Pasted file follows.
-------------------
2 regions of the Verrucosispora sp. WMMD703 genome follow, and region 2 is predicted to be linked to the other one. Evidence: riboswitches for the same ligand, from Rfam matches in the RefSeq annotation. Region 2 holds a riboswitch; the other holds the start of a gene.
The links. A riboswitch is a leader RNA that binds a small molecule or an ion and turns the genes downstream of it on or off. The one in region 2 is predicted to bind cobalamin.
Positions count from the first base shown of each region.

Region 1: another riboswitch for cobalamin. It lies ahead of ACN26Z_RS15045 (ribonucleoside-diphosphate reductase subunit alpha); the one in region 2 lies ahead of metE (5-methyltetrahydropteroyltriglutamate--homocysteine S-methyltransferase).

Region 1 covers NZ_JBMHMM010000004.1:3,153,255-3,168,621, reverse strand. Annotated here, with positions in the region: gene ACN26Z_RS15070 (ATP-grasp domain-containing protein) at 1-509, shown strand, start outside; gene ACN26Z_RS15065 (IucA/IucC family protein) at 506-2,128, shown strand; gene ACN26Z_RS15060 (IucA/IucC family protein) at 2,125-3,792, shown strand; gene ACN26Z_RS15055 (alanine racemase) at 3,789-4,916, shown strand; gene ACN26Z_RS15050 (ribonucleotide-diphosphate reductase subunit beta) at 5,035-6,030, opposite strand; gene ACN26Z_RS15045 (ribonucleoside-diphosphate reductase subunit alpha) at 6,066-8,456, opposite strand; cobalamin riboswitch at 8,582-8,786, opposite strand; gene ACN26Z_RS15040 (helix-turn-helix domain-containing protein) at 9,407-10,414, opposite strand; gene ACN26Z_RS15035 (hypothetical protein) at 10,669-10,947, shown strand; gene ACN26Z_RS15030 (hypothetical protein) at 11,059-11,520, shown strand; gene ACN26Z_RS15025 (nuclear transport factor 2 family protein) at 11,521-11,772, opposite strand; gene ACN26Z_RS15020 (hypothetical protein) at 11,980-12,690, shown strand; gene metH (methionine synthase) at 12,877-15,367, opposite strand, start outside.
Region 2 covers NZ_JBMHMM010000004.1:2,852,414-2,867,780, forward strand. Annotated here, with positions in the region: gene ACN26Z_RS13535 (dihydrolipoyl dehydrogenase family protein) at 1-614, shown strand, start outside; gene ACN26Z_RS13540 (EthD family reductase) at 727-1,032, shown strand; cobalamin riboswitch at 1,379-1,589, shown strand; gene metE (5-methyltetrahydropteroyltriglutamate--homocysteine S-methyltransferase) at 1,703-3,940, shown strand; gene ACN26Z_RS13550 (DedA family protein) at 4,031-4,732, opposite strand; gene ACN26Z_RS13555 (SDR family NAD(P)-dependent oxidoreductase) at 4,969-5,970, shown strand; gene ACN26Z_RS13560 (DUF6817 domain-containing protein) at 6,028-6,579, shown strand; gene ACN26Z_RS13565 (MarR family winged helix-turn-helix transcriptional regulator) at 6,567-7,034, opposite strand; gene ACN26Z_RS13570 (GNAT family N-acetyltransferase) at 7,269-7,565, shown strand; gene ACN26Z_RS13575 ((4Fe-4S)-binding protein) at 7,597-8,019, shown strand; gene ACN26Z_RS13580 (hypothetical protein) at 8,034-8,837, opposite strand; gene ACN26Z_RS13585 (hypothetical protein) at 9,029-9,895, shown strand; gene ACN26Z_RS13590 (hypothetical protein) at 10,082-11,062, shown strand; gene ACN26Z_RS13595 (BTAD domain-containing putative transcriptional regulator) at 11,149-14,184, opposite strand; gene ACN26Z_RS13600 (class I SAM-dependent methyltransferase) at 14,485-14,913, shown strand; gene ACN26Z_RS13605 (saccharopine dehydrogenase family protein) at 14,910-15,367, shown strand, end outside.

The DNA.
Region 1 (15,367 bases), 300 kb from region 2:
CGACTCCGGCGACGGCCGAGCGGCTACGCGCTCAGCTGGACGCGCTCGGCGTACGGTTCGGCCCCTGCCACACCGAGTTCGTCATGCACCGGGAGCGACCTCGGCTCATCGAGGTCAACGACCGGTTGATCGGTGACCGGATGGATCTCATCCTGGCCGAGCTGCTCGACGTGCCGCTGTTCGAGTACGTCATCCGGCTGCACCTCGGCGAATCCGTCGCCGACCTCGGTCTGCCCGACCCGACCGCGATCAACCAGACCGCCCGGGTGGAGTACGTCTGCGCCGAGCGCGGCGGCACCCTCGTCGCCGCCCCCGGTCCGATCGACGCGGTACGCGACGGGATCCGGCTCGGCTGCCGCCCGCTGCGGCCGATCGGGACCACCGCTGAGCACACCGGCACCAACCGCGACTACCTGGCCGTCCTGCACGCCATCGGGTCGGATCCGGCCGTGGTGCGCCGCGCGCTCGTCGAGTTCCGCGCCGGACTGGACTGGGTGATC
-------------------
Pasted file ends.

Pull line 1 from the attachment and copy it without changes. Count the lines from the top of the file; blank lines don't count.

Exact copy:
2 regions of the Verrucosispora sp. WMMD703 genome follow, and region 2 is predicted to be linked to the other one. Evidence: riboswitches for the same ligand, from Rfam matches in the RefSeq annotation. Region 2 holds a riboswitch; the other holds the start of a gene.